Item added to your cart
Black History Month is a time to remember, recognize, and honor the accomplishments of the African American community—those that came before us and paved the way, as well as those continuing the work today. Uplifting and supporting my peers is important to me, especially as a business owner and founder. I know first-hand how difficult it is for people of color to start a new venture, gather resources and successfully launch. I’m thankful for my African American father who instilled in me a set of values that have contributed to my success and perseverance when launching and growing Partake.
For me, often the hardest part of being a Black female entrepreneur is being in business situations where no one in the room looks like me. In these moments, I remember my parents’ encouraging words over the years to always go after what I want, despite perceived setbacks. In turn, I aim to do whatever I can to get more diverse voices into the field by championing, uplifting and mentoring others.
My father was keenly aware of the importance of dreaming big and never giving up and he and my mother reiterated and demonstrated this for me over my childhood. My father’s story began modestly in his hometown of Goochland, Virginia. At 17, he had never been on a plane, but he knew he was meant to see the world. He joined the US Army, where he was stationed in postwar South Korea, and met my mom. They fell in love, got married, and eventually settled together in North Carolina where they started a family. My father built a career and came to operate a business of his own. As a child growing up, I watched him work hard and stay true to his values. These are the values I hold dear to my heart in business and life and work hard every day to pass along to my daughter, Vivienne. I write in detail about this here for Zora, a fantastic blog for women of color.
Despite challenges along the way, being a woman of color has been beneficial to Partake at times. In recent conversations I’ve had with large, national retailers, I’ve discovered that they have robust supplier diversity programs that are meant to help founders of companies like me really succeed in the space. I’m grateful for these opportunities, and it gives me hope that those who come after me will have adequate support in place to turn their dreams into a reality.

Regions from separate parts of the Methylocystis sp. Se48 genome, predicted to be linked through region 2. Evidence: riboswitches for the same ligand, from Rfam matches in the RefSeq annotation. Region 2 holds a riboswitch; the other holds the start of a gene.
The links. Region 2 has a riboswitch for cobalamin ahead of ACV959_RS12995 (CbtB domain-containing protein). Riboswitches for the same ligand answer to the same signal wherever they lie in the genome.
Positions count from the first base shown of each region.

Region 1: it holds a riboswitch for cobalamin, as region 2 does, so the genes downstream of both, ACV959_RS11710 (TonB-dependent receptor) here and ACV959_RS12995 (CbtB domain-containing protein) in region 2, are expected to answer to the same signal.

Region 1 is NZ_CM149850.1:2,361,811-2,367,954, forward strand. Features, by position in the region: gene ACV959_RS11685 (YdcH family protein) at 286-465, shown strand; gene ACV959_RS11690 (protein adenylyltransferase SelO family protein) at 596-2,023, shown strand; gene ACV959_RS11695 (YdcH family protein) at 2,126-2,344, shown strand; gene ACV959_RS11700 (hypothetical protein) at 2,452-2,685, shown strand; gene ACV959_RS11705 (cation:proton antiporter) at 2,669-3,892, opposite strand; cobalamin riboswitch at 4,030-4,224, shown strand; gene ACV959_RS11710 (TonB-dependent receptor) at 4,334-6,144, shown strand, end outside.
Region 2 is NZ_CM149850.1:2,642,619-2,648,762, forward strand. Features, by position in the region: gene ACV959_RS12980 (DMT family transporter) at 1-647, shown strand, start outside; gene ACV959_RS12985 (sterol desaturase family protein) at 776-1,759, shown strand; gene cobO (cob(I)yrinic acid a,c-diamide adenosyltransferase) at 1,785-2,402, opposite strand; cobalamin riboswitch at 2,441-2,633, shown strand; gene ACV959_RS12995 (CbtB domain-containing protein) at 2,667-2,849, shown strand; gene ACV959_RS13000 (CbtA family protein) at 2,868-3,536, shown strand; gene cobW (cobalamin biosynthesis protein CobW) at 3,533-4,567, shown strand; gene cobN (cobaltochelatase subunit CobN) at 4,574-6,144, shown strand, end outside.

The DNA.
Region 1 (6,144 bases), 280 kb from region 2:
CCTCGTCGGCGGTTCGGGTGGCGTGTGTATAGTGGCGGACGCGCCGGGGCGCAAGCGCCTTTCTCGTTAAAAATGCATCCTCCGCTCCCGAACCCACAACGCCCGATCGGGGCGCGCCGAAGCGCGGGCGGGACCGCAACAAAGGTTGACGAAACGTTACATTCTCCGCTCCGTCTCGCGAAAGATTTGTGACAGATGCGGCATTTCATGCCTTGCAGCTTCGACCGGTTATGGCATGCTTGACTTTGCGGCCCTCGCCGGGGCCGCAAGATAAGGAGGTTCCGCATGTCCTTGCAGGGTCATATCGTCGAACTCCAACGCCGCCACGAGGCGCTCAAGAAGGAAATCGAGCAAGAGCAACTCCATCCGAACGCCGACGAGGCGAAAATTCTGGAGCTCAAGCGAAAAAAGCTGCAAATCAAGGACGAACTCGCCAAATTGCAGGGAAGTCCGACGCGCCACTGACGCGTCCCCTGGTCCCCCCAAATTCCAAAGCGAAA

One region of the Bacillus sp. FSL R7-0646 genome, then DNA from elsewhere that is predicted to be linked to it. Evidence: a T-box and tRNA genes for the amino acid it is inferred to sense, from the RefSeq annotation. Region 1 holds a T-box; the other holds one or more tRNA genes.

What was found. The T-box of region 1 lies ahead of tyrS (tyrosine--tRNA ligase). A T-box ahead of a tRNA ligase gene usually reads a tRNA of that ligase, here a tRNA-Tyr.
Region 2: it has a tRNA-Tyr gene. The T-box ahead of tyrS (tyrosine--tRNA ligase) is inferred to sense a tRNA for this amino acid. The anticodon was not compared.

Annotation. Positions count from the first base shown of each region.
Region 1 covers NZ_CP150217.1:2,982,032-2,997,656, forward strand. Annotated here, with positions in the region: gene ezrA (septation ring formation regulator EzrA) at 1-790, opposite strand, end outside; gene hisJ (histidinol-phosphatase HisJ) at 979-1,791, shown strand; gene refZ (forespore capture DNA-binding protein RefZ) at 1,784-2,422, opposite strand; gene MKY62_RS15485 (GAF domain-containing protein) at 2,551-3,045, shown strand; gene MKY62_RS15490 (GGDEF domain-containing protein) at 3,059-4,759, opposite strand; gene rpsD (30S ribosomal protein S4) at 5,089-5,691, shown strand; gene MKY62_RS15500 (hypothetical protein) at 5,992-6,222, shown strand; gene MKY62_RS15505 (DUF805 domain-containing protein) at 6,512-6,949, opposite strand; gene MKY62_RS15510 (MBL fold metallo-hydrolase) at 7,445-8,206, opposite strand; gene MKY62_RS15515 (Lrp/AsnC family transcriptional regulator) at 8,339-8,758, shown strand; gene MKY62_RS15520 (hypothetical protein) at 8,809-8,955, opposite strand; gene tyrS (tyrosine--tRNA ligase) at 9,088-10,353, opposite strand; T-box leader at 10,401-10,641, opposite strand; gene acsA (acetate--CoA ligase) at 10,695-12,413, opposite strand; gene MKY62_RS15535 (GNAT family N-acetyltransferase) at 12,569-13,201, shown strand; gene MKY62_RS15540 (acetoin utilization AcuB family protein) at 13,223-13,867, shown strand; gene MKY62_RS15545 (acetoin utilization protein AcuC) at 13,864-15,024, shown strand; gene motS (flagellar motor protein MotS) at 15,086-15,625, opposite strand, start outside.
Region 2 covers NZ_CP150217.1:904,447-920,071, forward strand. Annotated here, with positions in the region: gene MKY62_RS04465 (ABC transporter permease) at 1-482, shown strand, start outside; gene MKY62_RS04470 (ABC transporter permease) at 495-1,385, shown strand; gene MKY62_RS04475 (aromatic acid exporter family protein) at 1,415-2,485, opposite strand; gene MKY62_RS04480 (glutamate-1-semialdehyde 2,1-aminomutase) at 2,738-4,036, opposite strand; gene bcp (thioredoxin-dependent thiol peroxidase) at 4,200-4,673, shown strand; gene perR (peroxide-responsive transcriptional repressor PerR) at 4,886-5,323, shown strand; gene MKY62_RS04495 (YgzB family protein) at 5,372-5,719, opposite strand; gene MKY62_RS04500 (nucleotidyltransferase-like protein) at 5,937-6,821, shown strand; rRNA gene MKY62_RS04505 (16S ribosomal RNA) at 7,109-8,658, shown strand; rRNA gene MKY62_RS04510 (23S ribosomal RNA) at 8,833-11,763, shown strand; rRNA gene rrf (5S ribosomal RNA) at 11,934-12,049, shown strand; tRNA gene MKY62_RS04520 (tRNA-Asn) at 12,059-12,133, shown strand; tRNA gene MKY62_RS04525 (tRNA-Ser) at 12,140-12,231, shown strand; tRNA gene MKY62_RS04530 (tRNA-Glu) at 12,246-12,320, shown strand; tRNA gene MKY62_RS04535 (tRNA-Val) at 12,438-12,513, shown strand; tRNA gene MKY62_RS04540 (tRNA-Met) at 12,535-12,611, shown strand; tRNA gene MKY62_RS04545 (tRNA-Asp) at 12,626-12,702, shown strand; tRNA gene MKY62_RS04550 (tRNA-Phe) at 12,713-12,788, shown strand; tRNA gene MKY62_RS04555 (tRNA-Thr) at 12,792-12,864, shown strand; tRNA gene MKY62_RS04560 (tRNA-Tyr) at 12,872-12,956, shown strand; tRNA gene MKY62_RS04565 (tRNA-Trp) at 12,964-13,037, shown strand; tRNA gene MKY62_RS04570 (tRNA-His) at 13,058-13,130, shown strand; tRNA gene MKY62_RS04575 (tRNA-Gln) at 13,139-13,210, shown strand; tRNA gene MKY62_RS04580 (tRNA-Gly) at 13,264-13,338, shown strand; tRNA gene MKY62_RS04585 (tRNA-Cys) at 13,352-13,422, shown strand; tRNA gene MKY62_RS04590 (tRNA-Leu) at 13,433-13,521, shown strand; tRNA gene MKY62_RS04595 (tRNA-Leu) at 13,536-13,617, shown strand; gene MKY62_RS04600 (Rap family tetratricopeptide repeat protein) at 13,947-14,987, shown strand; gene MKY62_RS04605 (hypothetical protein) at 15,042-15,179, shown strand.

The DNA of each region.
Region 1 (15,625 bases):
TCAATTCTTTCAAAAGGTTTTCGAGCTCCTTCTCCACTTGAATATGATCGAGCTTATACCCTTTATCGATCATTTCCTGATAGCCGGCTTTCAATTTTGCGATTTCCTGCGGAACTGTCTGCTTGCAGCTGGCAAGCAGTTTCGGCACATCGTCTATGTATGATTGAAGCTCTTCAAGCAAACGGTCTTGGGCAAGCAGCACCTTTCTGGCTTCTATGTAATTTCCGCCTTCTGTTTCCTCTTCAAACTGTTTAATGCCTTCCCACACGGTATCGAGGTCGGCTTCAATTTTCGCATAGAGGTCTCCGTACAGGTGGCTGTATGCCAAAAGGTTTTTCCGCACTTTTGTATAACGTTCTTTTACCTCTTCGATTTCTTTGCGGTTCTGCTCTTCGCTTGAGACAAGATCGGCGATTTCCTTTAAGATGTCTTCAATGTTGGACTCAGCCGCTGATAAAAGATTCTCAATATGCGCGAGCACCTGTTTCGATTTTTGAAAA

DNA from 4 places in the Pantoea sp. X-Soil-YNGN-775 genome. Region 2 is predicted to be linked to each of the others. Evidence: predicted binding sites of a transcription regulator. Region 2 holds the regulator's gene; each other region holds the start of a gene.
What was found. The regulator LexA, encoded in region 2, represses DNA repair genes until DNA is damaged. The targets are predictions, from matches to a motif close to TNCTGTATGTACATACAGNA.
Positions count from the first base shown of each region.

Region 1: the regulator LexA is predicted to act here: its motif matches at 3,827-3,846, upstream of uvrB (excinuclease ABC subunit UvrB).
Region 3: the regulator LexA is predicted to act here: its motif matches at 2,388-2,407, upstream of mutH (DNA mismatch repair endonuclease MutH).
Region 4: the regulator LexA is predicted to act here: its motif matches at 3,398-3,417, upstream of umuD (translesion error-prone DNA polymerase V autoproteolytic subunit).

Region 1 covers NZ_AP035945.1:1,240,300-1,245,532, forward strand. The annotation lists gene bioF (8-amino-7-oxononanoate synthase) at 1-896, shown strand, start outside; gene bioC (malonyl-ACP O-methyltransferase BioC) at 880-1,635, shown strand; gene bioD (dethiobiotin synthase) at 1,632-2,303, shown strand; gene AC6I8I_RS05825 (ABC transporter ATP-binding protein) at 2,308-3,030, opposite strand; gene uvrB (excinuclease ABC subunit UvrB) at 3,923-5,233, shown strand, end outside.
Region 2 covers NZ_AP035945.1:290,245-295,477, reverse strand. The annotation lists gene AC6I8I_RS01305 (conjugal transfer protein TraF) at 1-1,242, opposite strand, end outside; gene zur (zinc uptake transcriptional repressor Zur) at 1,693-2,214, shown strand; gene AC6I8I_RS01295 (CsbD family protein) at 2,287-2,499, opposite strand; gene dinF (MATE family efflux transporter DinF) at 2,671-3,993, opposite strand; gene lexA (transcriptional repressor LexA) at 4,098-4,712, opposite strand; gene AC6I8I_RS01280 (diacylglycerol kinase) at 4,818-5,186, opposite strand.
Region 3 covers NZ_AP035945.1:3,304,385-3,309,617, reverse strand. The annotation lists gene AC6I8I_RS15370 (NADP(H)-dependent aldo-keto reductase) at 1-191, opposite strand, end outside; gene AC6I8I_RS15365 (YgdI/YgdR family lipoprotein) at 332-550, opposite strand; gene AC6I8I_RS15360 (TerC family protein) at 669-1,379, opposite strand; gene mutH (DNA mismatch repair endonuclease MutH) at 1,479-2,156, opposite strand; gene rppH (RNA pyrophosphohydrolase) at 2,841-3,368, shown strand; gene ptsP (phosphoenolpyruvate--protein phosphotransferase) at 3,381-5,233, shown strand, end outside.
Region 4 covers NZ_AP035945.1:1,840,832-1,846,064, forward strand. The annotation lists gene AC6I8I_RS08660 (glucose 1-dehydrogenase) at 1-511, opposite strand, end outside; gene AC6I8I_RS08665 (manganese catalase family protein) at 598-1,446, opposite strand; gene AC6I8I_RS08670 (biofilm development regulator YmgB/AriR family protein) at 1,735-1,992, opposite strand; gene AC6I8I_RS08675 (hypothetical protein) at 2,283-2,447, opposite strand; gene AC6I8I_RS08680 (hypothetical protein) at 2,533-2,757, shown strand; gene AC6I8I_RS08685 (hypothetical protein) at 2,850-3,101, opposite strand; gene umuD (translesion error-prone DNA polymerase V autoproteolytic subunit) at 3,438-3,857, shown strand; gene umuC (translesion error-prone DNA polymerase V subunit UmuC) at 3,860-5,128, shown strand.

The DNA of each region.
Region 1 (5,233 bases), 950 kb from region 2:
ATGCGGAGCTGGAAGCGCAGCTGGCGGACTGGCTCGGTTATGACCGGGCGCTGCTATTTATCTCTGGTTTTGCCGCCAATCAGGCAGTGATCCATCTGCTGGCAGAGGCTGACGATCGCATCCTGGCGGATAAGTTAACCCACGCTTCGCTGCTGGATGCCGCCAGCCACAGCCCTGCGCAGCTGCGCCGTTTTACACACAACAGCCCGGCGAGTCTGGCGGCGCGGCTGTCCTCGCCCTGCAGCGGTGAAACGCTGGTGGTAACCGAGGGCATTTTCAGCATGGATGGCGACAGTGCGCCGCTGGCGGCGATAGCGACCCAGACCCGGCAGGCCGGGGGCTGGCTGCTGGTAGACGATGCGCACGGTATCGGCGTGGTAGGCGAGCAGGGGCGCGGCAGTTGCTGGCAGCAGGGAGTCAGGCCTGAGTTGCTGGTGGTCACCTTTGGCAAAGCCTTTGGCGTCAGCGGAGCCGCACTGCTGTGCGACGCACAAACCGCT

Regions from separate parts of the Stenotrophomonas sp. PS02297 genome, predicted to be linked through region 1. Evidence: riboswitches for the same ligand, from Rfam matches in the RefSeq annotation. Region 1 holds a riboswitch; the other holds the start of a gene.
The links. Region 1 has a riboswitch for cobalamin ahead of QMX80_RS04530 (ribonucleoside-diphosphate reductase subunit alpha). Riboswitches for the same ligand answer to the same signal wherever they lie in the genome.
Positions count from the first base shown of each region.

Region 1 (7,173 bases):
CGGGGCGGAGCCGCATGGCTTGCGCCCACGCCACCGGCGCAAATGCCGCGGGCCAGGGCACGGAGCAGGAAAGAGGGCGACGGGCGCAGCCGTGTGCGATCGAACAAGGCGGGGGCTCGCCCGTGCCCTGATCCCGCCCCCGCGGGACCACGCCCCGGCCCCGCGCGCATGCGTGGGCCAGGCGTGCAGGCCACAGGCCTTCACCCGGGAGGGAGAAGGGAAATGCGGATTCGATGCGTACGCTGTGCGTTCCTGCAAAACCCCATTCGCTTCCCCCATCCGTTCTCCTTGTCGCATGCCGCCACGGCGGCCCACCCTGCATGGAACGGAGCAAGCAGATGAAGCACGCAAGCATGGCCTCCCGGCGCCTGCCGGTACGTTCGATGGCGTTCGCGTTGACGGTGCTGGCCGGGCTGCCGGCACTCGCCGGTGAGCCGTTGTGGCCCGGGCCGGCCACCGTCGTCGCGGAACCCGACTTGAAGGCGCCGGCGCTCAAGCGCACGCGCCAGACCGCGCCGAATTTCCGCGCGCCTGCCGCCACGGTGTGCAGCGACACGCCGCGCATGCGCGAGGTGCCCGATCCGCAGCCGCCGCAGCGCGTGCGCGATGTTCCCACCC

It’s essential to encourage and support other founders from diverse backgrounds, not just during Black History Month, but all year round. February should serve as a strong reminder, but these conversations should continue throughout the year. Celebrating and supporting African American brands is vital to continuing this dialogue, spreading awareness, and creating equity so we can all move forward on a level playing field. With that said, take a look at some of my favorite Black-owned businesses:
- A Dozen Cousins: Seasoned, ready-to-eat beans that are cooked in avocado oil and inspired by traditional Black and Latino recipes.
- Golde: Easy, superfood-boosted essentials for wellness and beauty.
- Briogeo: Briogeo offers a full selection of natural haircare products that are fortified with hair healthy oils, antioxidants and vitamins.
- Healthy Roots Dolls: A toy company that creates dolls and storybooks that empower young girls and represents the beauty of our diversity.
- Greentop Gifts: Wrapping paper and products that feature the "jolly" old man from the North Pole that looks like us.
Who are your favorite Black-owned brands? Share them with Partake Foods on Instagram, and we will reshare! If you want to learn more about my entrepreneurial journey, check out my recent interview and IG takeover on Supermaker. I encourage you to support African American entrepreneurs and their businesses—every share on social, recommendation to a friend and purchase helps us. Thank you so much for your support.